What Role-Playing Has Taught Me About My Identity

You Are Who You Pretend To Be - Kurt Vonnegut
Image Source: Tom Banwell on Etsy

Have you ever watched a movie, and fell so in love with a character that you wished you could be them, even for a day? Have you ever been entranced by a comic book and imagined the life you’d lead if you took on the identity of one of its superheroes? Or maybe you know someone in your life who positively enchants you, with a super high Charisma score, and you just need to be around them.

I was cripplingly shy as a kid. I was terrified to approach other people for the simplest things, like asking for directions. I had mild low self esteem, and was intimidated by everyone. I mimicked any character I liked on TV, or in a movie, due to a lack of any sort of self identity. And iconic literary characters like Anastasia Krupnik and Harriet the Spy, who kept thorough identity journals, would help me to start my own, and write list after list of who I wanted to be, and who I ultimately became.

At the confusing age of 12, I ended up being thrown under the bus by my mother, who approached a girl and asked her where she bought her shirt. She then told the girl that I was actually the one who liked it, but that I was too shy to ask her where she bought it. The girl then walked up to me, very nonchalant, and said “I used to be shy, but then I decided to overcome it.” This opened a door in my mind that taught me that being shy was something I could not only overcome, but something I could control.

In high school, as many of us do, I struggled with my identity. I found myself, along with my friends, mimicking the trends of the day, wearing what our friends wore, and assembling entire outfits based off of mannequins at the mall. I was swimming in a pool of styles and identities that were a Frankenstein of things I’d seen my friends and role models do. We all struggled to find ourselves in high school, so I don’t imagine anyone has trouble relating to this idea. What I would soon learn would help me to build the character concept I’d always wanted to play.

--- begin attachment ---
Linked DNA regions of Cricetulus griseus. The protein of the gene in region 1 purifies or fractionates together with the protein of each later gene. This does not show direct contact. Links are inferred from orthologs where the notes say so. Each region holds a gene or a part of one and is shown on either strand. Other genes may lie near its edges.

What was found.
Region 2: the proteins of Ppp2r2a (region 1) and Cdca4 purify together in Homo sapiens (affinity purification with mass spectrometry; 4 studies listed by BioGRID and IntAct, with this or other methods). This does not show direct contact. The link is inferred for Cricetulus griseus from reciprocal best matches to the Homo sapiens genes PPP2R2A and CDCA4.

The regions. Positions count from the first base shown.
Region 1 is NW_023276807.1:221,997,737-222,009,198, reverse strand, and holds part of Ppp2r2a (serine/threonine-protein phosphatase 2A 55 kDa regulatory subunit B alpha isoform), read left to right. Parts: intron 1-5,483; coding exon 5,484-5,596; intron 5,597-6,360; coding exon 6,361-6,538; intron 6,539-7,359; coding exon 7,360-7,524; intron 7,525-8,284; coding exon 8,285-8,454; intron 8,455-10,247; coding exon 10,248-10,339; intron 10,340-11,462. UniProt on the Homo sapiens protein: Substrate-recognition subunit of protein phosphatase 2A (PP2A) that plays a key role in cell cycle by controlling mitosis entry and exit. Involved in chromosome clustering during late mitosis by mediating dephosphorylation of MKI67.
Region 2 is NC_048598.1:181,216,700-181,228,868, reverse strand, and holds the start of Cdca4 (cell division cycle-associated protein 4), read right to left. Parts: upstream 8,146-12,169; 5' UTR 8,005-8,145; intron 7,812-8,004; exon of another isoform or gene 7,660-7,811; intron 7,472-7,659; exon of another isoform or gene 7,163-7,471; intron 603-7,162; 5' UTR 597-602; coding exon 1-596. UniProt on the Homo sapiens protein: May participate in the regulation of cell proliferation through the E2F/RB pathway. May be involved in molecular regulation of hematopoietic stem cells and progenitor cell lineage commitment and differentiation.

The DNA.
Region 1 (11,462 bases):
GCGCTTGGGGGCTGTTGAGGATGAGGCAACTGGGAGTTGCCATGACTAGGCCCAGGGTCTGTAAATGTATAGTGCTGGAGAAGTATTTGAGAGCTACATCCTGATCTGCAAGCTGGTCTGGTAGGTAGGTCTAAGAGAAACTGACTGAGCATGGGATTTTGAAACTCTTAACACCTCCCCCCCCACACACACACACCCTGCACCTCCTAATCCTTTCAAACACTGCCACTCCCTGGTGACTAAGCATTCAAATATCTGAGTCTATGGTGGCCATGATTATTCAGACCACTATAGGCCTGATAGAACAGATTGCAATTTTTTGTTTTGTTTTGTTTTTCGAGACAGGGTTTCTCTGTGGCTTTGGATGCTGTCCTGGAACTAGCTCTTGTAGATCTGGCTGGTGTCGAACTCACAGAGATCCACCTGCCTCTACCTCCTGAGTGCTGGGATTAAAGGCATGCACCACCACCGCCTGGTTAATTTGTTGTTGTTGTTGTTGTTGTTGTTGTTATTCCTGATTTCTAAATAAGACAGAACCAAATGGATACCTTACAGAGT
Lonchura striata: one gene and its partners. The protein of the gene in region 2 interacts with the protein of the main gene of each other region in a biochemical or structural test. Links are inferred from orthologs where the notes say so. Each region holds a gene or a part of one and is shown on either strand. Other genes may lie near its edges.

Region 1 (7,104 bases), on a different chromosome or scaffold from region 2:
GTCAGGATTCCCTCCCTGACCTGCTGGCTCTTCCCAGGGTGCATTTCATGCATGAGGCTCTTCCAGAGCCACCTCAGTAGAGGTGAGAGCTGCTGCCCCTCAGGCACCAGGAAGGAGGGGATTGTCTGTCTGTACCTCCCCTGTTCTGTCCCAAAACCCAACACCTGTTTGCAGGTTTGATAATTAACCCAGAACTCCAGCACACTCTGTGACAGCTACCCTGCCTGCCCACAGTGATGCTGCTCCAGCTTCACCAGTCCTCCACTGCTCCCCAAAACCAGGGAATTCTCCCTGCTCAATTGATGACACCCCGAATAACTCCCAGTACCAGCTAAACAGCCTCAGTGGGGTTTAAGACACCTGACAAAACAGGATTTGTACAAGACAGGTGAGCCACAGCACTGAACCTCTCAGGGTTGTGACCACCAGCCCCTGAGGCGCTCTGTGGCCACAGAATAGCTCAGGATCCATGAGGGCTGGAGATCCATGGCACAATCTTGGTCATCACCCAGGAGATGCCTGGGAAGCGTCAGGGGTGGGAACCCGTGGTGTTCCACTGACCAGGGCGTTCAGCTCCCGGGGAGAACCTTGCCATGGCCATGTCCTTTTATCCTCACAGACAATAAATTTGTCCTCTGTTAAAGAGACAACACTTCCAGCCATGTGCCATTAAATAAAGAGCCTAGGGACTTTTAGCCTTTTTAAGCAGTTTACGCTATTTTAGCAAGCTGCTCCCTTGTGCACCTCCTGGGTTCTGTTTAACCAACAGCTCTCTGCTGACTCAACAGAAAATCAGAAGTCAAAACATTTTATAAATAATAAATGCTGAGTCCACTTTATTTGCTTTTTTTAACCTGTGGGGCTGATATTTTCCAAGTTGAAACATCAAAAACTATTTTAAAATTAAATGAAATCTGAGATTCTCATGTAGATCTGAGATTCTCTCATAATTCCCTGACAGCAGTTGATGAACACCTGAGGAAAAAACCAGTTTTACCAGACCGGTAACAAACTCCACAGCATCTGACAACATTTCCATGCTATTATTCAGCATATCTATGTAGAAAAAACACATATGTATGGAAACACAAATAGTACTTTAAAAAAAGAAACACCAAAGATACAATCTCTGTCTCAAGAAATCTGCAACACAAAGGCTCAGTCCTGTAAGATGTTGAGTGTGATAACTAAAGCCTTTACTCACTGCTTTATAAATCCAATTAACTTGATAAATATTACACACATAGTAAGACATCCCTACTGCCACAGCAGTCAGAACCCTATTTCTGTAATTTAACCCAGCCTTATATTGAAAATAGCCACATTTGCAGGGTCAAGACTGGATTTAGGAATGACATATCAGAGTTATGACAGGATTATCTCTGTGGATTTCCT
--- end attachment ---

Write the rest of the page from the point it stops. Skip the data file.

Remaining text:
I began to LARP when I was 17 years old. For those of you who don’t know, LARPing stands for Live Action Role-Playing. It’s sort of like this, and this, but mostly like this. You create a persona, and become them, in an improvisational fashion, in an immersive fantasy world. It’s a real life role-playing and acting experience, mixing the mechanics of a tabletop dice game with the reality of an entire world full of costumed characters, all interacting with you in real time. It’s pretty dorky cool.

In addition to LARPing, I’ve played tabletop role-playing games and online games throughout my teenage and adult life. Classics like Dungeons & Dragons, Serenity, and Star Wars. All of these games require you to design and role-play a character, at a table with other people who are also role-playing, while you play the actual game.

In college, I heard a quote that solidified for me what would soon become me crafting my own identity “You are who you pretend to be,” a quote from author Kurt Vonnegut. This is what our identity is. We decide who we admire, who we strive to be like, who are favorite characters are, and we craft an identity that we role-play throughout our lives. I began developing a personal brand and identity that would give my life a sense of purpose and self validation.

When you role-play, you become absorbed in an idea that you create. I could craft the persona I wanted, devise a perfect character, and become that person. Role-playing is an experience of complete and total mental immersion. It’s a little bit like this.

And the end result is a character we play every day who becomes our own. The campaign setting is your life, and you get to control your stats. I myself knew my character would have a high Charisma score, higher than average Wisdom and Intelligence, a low Strength score, average Dexterity and average Constitution scores. So that’s me. How about you?

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